Speed Reading — Level 6 — 500 wpm 

Now do this put-the-text-back-together activity.

This is the text (if you need help).

It's official – July was the hottest month on Earth since scientists started recording the planet's temperatures. Data from America's National Aeronautics and Space Administration (NASA) reveal that last month, the Earth hit its hottest temperatures since records began 136 years ago. NASA spokesman Gavin Schmidt tweeted: "July 2016 was absolutely the hottest month since the instrumental records began." It beat the previous hottest July in 2011 by 0.11 degrees Celsius, which scientists say is a substantial amount. According to NASA, July was the tenth straight month of record-breaking temperatures. It looks like the year 2016 might now become the hottest year on record.

The science website gizmodo.com stated that July could be the hottest month since prehistoric times. It said: "In all likelihood, it was the hottest month since the last interglacial period ended 125,000 years ago." Meteorology expert professor Jason Furtado said: "It's a little alarming to me that we're going through these records like nothing this year." The news organization Climate Central reported that the record temperatures of the past few years have been caused by the burning of fossil fuels and the occurrence of the El Niño weather phenomenon. However, Australian politician Malcolm Roberts recently rubbished climate change as a conspiracy theory and accused NASA of corrupting climate change data.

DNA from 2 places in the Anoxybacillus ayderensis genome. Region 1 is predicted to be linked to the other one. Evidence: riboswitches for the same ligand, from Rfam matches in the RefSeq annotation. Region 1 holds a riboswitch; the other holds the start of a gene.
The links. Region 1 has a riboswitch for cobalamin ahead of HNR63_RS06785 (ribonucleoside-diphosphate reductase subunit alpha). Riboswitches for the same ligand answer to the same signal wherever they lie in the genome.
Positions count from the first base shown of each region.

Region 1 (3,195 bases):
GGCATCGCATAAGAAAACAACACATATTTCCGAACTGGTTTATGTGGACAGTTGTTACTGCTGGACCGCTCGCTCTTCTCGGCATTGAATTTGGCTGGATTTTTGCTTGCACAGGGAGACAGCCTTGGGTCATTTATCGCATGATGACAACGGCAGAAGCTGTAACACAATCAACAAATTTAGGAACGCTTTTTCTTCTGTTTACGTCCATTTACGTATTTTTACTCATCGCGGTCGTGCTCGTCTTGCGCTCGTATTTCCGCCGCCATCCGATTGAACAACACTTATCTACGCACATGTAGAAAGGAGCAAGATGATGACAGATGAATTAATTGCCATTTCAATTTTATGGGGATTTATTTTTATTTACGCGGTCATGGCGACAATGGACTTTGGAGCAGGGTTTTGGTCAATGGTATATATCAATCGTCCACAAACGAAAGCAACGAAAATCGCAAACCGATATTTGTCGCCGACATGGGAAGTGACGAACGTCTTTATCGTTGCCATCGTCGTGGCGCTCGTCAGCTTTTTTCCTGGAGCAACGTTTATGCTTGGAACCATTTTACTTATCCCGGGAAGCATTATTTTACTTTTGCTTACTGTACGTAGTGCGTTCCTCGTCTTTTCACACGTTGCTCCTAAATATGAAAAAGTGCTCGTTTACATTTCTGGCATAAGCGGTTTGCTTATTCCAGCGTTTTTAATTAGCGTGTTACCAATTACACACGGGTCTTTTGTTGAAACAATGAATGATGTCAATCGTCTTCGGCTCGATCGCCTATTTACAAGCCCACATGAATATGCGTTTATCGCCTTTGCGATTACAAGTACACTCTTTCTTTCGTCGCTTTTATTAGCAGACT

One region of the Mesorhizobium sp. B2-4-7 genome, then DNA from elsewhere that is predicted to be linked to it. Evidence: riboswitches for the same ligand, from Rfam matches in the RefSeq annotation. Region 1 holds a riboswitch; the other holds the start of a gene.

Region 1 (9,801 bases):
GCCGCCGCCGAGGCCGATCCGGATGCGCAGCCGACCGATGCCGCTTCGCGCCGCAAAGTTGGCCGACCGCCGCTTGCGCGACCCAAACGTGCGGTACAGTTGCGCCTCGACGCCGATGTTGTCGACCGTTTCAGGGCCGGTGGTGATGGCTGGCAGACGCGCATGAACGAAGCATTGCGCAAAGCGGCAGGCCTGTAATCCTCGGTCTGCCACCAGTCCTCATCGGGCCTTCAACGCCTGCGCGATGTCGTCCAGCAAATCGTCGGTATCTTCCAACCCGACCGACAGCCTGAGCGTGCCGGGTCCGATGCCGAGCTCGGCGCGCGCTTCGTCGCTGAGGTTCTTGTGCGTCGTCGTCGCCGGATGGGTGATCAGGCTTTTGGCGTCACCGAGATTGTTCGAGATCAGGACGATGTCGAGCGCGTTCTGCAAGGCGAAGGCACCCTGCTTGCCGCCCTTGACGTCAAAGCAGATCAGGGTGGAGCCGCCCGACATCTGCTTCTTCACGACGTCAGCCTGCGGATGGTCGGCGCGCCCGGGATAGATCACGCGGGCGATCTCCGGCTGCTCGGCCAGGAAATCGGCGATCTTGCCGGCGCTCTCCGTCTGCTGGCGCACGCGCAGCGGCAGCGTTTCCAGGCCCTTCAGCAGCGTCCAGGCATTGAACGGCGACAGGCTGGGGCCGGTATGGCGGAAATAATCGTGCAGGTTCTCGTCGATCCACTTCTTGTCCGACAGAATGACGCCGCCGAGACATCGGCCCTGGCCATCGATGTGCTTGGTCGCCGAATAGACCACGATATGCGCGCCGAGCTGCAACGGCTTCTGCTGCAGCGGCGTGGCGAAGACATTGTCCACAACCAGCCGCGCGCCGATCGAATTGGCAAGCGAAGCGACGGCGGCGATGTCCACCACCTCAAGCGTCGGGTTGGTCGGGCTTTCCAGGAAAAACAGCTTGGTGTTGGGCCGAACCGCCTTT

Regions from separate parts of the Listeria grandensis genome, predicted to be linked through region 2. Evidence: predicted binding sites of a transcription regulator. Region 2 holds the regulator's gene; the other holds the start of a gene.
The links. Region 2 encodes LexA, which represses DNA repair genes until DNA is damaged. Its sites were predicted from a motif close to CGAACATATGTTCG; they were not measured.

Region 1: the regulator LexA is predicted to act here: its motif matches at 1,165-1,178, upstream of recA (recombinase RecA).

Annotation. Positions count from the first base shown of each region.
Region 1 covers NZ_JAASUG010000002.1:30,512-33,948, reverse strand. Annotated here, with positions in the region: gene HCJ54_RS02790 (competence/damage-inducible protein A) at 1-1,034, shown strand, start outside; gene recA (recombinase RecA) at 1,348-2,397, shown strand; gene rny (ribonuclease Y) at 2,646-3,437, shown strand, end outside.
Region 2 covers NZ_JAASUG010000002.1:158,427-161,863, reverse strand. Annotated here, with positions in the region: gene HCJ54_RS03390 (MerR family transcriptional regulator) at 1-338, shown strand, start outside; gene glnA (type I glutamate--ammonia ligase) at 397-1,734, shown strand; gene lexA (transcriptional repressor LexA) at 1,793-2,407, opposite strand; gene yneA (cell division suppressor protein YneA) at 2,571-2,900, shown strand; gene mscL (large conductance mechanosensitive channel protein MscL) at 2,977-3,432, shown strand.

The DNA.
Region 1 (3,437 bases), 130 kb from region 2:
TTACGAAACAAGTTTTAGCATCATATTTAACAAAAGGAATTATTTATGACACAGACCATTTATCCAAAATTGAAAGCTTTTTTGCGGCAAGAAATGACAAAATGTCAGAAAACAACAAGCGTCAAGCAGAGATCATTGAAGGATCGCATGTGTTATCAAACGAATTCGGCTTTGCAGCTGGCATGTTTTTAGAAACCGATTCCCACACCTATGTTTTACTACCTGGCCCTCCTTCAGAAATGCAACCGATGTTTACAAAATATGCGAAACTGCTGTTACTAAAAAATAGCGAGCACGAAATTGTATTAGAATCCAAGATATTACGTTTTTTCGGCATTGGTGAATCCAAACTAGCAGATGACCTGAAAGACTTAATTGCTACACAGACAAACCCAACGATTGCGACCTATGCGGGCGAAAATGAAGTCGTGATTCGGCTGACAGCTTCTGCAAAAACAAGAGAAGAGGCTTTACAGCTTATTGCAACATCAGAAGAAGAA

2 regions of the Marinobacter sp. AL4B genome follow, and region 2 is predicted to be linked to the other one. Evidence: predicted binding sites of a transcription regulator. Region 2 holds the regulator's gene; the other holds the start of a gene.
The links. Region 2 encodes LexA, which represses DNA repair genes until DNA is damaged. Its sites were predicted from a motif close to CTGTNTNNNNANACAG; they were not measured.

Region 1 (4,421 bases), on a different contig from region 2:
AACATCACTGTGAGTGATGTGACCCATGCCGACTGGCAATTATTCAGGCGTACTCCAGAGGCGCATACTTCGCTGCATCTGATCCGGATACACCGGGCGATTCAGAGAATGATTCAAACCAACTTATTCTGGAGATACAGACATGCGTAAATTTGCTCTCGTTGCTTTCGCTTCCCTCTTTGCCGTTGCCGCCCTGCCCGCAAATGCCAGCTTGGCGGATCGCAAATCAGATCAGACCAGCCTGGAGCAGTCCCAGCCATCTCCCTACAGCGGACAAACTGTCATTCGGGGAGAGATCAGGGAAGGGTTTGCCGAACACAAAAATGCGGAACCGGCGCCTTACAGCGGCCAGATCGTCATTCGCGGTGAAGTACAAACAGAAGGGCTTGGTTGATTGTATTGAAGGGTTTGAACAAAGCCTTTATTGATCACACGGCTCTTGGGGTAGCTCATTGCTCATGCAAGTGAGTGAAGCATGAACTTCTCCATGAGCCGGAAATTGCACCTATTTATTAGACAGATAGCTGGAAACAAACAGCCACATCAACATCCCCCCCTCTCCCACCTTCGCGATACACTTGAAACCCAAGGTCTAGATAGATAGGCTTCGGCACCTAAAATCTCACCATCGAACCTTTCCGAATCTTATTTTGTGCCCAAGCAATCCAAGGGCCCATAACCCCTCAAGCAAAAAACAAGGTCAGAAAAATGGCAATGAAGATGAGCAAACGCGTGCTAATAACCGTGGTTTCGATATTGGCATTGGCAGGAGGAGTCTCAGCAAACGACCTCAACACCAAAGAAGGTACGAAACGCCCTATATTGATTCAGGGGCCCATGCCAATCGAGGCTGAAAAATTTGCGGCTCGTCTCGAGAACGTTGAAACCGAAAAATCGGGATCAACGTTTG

Comprehension questions
  1. Which organisation compiled the data on the record temperatures?
  2. When did scientists first start recording Earth's temperature?
  3. When was the previous hottest July?
  4. By how much did July 2016 beat the previous record for the hottest July?
  5. For how many months in a row have there been record temperatures?
  6. When did a website say records could go back to?
  7. When did the last interglacial period end?
  8. Who is Jason Furtado?
  9. What weather phenomenon was mentioned as being a cause of the heat?
  10. What did an Australian politician say climate change was?

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